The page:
DCSIMG

Size of north constituency may put candidates off

FACING A CHALLENGE: North constituency

FACING A CHALLENGE: North constituency

 

THE sheer size of the proposed north constituency could put off potential Tynwald candidates from standing for election.

That is the concern of some members from local authorities in the north.

Under the boundary review proposals, 12 two-seat constituencies would be created, with each having about 7,000 residents.

In the sparsely-populated north however – Ramsey would remain a separate constituency – that area would be an amalgamation of the current Ayre and Michael constituencies, plus Maughold from Garff.

Bride commissioner Michelle Edwin said: ‘I would say it probably won’t work well for us, simply in terms of geography. I understand the parameters and reasons for change, but they may need to have another look at the north, and consider splitting it in two.’

She added: ‘I think it will be a very difficult area to canvas, and it will have great diversity of problems, because the area is so huge.

‘It’s discriminatory toward having people wanting to stand in our area. Terraced houses are much easier!’

Clerk to each of Jurby, Ballaugh and Andreas commissioners, John Quayle, agreed that the boundary changes could make the north off-putting to prospective candidates.

‘The [proposed] north [constituency] is sparse in population, but it is a massive area. It is almost half the land mass of the Isle of Man,’ he said.

‘That’s an awful lot of ground to cover. I don’t know how a candidate could get round before an election.’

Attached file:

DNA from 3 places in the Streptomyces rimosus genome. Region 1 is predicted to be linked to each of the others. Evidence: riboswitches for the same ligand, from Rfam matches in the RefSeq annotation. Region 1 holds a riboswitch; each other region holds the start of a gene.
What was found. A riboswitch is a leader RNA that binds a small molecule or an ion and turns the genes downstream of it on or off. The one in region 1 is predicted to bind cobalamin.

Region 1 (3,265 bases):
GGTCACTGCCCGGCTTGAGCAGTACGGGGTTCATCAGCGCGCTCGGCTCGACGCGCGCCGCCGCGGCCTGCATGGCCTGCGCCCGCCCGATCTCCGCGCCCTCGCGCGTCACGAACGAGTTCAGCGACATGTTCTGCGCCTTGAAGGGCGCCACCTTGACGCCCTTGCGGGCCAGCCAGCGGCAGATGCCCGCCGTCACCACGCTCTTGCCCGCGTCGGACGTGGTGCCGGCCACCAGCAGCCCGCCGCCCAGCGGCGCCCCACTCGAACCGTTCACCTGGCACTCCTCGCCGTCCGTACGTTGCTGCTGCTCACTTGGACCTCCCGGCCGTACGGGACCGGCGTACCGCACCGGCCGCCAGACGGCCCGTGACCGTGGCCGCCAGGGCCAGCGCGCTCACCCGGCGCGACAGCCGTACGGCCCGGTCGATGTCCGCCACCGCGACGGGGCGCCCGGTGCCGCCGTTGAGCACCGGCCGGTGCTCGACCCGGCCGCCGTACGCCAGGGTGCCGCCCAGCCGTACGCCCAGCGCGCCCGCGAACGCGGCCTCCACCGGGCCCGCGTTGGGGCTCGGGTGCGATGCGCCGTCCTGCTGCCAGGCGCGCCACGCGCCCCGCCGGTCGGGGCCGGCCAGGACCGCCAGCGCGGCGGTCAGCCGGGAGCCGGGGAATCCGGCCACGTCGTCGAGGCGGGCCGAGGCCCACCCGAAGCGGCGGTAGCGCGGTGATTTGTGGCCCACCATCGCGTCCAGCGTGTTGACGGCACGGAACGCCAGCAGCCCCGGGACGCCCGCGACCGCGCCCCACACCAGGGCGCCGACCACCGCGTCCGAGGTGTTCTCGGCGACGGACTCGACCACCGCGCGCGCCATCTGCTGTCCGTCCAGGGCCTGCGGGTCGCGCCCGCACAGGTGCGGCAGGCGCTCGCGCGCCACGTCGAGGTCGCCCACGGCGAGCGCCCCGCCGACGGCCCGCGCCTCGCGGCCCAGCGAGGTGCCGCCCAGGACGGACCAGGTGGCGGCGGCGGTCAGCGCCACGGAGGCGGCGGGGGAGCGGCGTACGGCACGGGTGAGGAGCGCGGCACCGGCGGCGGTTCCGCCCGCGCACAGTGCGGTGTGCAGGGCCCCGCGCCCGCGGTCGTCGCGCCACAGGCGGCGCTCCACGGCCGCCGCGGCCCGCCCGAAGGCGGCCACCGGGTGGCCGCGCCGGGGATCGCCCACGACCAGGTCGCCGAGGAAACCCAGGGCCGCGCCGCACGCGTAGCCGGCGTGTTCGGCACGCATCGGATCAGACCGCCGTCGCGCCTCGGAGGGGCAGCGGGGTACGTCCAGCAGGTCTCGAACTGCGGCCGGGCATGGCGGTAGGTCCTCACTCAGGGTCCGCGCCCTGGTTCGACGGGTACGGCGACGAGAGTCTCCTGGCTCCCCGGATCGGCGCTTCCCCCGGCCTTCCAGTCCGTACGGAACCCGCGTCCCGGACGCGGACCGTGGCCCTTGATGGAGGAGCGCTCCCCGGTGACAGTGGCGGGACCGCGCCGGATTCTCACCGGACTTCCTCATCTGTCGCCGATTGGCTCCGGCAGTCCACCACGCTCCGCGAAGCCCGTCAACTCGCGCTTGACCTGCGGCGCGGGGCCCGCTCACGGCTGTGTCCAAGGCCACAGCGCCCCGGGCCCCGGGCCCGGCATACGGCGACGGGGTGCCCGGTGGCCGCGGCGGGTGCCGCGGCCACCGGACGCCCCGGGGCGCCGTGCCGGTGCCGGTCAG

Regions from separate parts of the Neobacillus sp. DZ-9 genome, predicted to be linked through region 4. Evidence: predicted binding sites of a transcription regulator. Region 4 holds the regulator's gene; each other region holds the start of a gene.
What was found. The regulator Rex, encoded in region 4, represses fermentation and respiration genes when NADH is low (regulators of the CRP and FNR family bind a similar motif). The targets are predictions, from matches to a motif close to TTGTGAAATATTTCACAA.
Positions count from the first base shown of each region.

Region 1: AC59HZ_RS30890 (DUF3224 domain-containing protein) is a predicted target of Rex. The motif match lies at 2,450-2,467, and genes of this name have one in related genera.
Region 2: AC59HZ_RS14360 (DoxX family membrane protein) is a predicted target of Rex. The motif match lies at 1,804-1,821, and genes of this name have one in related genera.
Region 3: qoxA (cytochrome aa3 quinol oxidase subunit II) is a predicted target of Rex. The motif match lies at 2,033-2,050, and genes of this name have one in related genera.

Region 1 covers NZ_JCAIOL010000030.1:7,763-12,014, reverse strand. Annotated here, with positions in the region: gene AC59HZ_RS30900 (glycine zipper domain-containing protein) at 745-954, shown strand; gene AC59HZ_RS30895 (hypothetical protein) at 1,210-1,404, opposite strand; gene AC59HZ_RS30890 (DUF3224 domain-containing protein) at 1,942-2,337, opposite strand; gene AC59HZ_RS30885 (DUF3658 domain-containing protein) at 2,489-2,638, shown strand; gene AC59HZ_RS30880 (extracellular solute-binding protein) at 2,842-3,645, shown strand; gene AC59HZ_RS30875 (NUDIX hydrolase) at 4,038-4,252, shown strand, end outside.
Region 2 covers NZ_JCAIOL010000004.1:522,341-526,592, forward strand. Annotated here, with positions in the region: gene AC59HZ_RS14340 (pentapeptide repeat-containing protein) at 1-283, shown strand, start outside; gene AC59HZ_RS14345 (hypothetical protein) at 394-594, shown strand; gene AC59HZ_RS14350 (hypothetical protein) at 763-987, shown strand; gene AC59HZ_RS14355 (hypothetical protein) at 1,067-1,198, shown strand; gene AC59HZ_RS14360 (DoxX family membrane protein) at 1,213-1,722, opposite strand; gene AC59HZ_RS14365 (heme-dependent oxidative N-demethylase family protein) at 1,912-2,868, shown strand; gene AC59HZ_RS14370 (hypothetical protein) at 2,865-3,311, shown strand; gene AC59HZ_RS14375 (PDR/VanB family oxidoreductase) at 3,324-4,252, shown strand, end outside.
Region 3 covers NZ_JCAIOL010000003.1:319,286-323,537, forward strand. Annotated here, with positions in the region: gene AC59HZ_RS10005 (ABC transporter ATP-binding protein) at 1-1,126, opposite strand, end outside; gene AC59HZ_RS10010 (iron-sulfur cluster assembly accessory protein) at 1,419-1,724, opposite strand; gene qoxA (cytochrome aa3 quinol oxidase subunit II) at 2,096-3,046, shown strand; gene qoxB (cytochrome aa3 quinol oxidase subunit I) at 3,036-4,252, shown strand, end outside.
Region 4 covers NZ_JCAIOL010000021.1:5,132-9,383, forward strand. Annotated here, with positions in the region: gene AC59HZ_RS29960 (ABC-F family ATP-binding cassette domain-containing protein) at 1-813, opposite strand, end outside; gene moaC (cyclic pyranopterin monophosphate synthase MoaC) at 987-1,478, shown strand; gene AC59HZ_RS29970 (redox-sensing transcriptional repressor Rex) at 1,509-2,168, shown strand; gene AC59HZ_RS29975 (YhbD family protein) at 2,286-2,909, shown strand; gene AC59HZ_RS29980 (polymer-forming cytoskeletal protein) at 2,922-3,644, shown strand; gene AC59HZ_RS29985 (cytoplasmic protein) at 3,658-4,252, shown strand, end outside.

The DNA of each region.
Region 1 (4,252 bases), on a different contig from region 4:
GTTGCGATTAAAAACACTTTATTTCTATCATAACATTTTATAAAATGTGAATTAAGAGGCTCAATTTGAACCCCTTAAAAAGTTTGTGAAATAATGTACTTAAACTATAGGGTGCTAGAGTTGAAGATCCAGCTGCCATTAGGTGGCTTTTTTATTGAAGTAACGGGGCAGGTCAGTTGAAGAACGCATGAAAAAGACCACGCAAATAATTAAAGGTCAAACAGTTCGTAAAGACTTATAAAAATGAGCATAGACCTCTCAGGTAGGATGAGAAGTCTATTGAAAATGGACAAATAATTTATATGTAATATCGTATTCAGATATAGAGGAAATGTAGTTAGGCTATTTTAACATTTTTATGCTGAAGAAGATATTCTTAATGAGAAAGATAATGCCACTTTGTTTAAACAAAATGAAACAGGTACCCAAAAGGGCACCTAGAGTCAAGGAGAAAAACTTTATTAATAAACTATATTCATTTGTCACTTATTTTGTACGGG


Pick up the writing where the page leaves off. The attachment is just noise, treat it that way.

Mr Quayle, who has been involved in a number of general elections as a presiding officer, said candidates for the Ayre seat have a big enough challenge canvassing the three parishes as it is.

The changes would essentially add an entire new constituency to that area, plus another parish.

‘That would be my biggest concern. I feel candidates may only get to the more populated areas, and some people may not get the chance to speak to them before an election.’

If change is inevitable, but the size of the north constituency not workable, what does Mr Quayle see as the alternative?

‘My commissioners have always been of the opinion there should be 24 single-seat constituencies. MHKs sharing a constituency may not work together. Rushen [currently three seats] seems to get on well, but in Onchan [also three seats] they often have different ideas, which makes it hard to move together for the area.’

‘They talk about fair representation, but there’s always going to be some imbalance between constituencies. To my mind, they should have another look at it.’

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